Interview by Christine Thompson

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STEVEN TYLER: OUT ON A LIMB

Casey Tebo Shows Us The Real Steven Tyler

The new rock doc OUT ON A LIMB featuring Aerosmith’s Steven Tyler will be out on VOD and Digital HD tomorrow, May 15th. For Aerosmith fans, this is a chance to see the famed lead singer in a whole new light as the guy who crossed over to country music. It’s filmed and directed by Casey Tebo, a lifelong Aerosmith fan and personal friend of Steven Tyler.  Casey Tebo first met Tyler in 2004. Since than, Tebo has directed two live concert films for the band and their “Legendary Child” music video.  In 2016, Casey wrote and directed his first feature film Happy Birthday starring Steven Tyler, Tristin Mays and Matt Bush.

This documentary shows Tyler up close and personal and features interviews with him as well as people who know him well –  The Loving Mary BandSlash (Guns ‘N Roses), Robert DeLeo (Stone Temple Pilots), Jaren Johnston (The Cadillac),  David Hodges (Evanescence), singer/songwriter Chris DeStefano, and songwriter Nathan Barlow and Adam Green.

We spoke with Tebo a few days before OUT ON A LIMB opened the Nashville Film Festival.  Tebo talked with us about the man and dispels some misinformation about the legend.


AMFM Magazine: Hi Casey, I was stoked to see the amazing Jenee Fleenor the violinist in some of the live portions of OUT ON A LIMB.

Casey Tebo: Yeah! My five year old daughter walks around the house saying (southern accent)” I’m gonna play the vi-o-LEE-in,” she has been saying that since she met her at a show. (laughs)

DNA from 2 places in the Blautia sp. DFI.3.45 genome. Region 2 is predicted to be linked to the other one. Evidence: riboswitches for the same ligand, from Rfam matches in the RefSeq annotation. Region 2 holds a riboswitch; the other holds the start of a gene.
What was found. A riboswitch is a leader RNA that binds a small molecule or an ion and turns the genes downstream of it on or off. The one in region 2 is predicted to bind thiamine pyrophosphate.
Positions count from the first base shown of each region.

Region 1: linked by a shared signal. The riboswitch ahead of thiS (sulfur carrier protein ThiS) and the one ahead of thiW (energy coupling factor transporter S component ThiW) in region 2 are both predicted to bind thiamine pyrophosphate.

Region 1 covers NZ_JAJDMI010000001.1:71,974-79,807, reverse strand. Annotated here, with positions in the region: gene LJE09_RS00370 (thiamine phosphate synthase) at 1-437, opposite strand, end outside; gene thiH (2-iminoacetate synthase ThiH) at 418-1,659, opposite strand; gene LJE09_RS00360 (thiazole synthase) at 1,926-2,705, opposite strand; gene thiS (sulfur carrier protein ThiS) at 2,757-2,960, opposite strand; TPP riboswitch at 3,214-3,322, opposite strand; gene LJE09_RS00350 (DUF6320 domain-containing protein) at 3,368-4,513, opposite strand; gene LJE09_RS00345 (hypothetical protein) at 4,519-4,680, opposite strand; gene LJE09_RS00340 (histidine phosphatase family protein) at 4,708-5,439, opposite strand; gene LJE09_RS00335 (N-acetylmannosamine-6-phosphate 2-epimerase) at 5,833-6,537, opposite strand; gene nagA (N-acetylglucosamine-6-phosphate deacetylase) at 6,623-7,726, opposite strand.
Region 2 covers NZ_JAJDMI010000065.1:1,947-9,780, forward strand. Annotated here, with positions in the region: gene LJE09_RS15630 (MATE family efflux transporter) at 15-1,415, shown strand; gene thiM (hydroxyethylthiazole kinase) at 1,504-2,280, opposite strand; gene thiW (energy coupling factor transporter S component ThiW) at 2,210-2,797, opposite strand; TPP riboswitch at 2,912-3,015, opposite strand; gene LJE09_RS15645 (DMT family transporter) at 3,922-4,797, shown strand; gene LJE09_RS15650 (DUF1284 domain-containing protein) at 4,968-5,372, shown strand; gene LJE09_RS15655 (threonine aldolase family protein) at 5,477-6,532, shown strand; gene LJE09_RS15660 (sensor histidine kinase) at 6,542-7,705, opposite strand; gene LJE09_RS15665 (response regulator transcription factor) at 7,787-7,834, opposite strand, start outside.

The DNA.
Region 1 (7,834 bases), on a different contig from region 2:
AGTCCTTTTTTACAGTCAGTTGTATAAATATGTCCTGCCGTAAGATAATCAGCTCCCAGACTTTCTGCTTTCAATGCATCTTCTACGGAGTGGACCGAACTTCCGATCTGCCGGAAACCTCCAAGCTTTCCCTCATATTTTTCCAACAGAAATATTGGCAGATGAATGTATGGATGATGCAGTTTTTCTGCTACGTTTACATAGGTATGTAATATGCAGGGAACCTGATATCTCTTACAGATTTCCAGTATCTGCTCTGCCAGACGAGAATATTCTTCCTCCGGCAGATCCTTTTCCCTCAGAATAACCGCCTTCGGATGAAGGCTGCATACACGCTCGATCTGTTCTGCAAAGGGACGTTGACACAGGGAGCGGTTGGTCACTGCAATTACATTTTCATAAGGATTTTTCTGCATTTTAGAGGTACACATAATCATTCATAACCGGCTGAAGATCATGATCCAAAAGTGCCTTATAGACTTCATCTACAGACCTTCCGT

AMFM: I know you’ve been working with Steven Tyler for awhile, but how long had the idea been percolating to make this film?

CT: Well, it wasn’t really an idea, as I said in the movie I had kind of sworn off working with those guys ‘cause I had exhausted the Aerosmith well, I been working with these guys for years. But then he called me to come up to Vancouver to help with a solo show. He said he wanted me to come and change some things and whatnot.

I had never seen this in his face before. He was so happy and so unfettered. Then he asked me to film one show at the Ryman Auditorium (In Nashville) and the atmosphere was nothing but positive. I thought “Oh man, if I don’t start interviewing people and put together a special for him, no one is going to see him the way that I do.”

It wasn’t until I’d already had a cut of the movie that I had to go back in and add a voiceover because there wasn’t that much of a story until I went in and added my relationship with him and why I wanted to make the movie.

AMFM: So the genesis of the film was the fact that you were amazed by the transformation of Steven’s behavior and vibe?

CT: Yes. Listen, Aerosmith is a business, and being in Aerosmith is sort of like being in a 40 year marriage, there was a lot of stress, accountants, lawyers and managers…it gets to be a bit much.

But to see him in that atmosphere…it’s not about me trying to champion Steven as a person, but I just get tired of people saying “Oh, I worked with him and he’s this type of guy or that type of guy” …he’s not. He’s one of the most generous, sweetest, selfless people I’ve ever met in my life, and to see him so happy, I was happy for him. I wanted to put it on film. “Hey, this is the guy that’s become my friend and this is who he really is.”